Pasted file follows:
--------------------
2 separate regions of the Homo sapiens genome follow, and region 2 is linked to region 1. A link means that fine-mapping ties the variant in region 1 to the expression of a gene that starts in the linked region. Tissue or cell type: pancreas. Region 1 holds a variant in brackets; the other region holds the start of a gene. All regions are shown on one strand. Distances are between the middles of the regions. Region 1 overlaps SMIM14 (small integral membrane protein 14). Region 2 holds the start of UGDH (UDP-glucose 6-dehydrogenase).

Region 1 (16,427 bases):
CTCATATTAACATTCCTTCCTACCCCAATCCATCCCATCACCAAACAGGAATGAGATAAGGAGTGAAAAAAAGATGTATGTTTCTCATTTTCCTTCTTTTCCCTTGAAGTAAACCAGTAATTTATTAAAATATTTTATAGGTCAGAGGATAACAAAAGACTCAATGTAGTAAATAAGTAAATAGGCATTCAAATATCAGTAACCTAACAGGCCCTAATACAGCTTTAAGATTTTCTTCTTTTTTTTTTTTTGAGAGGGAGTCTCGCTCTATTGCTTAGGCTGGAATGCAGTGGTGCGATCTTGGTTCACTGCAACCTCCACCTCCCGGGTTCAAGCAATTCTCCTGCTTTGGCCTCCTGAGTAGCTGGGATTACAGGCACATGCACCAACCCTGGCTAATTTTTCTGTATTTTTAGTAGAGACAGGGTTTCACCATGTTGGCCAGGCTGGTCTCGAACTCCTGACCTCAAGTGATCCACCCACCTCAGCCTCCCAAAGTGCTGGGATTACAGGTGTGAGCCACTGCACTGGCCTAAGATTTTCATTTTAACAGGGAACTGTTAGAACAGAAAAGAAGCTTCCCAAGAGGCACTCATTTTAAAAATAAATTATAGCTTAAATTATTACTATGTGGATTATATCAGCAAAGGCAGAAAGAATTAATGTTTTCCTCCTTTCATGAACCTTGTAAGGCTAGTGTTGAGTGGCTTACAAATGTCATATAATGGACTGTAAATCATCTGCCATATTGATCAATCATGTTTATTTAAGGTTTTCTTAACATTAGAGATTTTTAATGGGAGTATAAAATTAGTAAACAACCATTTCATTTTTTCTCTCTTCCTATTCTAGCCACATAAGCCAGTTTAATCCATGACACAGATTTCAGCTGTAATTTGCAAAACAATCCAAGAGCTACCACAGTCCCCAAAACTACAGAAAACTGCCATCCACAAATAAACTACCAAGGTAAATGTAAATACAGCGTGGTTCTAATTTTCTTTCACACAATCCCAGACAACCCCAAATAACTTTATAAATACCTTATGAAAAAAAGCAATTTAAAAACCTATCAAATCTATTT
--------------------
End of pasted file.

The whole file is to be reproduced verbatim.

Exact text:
2 separate regions of the Homo sapiens genome follow, and region 2 is linked to region 1. A link means that fine-mapping ties the variant in region 1 to the expression of a gene that starts in the linked region. Tissue or cell type: pancreas. Region 1 holds a variant in brackets; the other region holds the start of a gene. All regions are shown on one strand. Distances are between the middles of the regions. Region 1 overlaps SMIM14 (small integral membrane protein 14). Region 2 holds the start of UGDH (UDP-glucose 6-dehydrogenase).

Region 1 (16,427 bases):
CTCATATTAACATTCCTTCCTACCCCAATCCATCCCATCACCAAACAGGAATGAGATAAGGAGTGAAAAAAAGATGTATGTTTCTCATTTTCCTTCTTTTCCCTTGAAGTAAACCAGTAATTTATTAAAATATTTTATAGGTCAGAGGATAACAAAAGACTCAATGTAGTAAATAAGTAAATAGGCATTCAAATATCAGTAACCTAACAGGCCCTAATACAGCTTTAAGATTTTCTTCTTTTTTTTTTTTTGAGAGGGAGTCTCGCTCTATTGCTTAGGCTGGAATGCAGTGGTGCGATCTTGGTTCACTGCAACCTCCACCTCCCGGGTTCAAGCAATTCTCCTGCTTTGGCCTCCTGAGTAGCTGGGATTACAGGCACATGCACCAACCCTGGCTAATTTTTCTGTATTTTTAGTAGAGACAGGGTTTCACCATGTTGGCCAGGCTGGTCTCGAACTCCTGACCTCAAGTGATCCACCCACCTCAGCCTCCCAAAGTGCTGGGATTACAGGTGTGAGCCACTGCACTGGCCTAAGATTTTCATTTTAACAGGGAACTGTTAGAACAGAAAAGAAGCTTCCCAAGAGGCACTCATTTTAAAAATAAATTATAGCTTAAATTATTACTATGTGGATTATATCAGCAAAGGCAGAAAGAATTAATGTTTTCCTCCTTTCATGAACCTTGTAAGGCTAGTGTTGAGTGGCTTACAAATGTCATATAATGGACTGTAAATCATCTGCCATATTGATCAATCATGTTTATTTAAGGTTTTCTTAACATTAGAGATTTTTAATGGGAGTATAAAATTAGTAAACAACCATTTCATTTTTTCTCTCTTCCTATTCTAGCCACATAAGCCAGTTTAATCCATGACACAGATTTCAGCTGTAATTTGCAAAACAATCCAAGAGCTACCACAGTCCCCAAAACTACAGAAAACTGCCATCCACAAATAAACTACCAAGGTAAATGTAAATACAGCGTGGTTCTAATTTTCTTTCACACAATCCCAGACAACCCCAAATAACTTTATAAATACCTTATGAAAAAAAGCAATTTAAAAACCTATCAAATCTATTT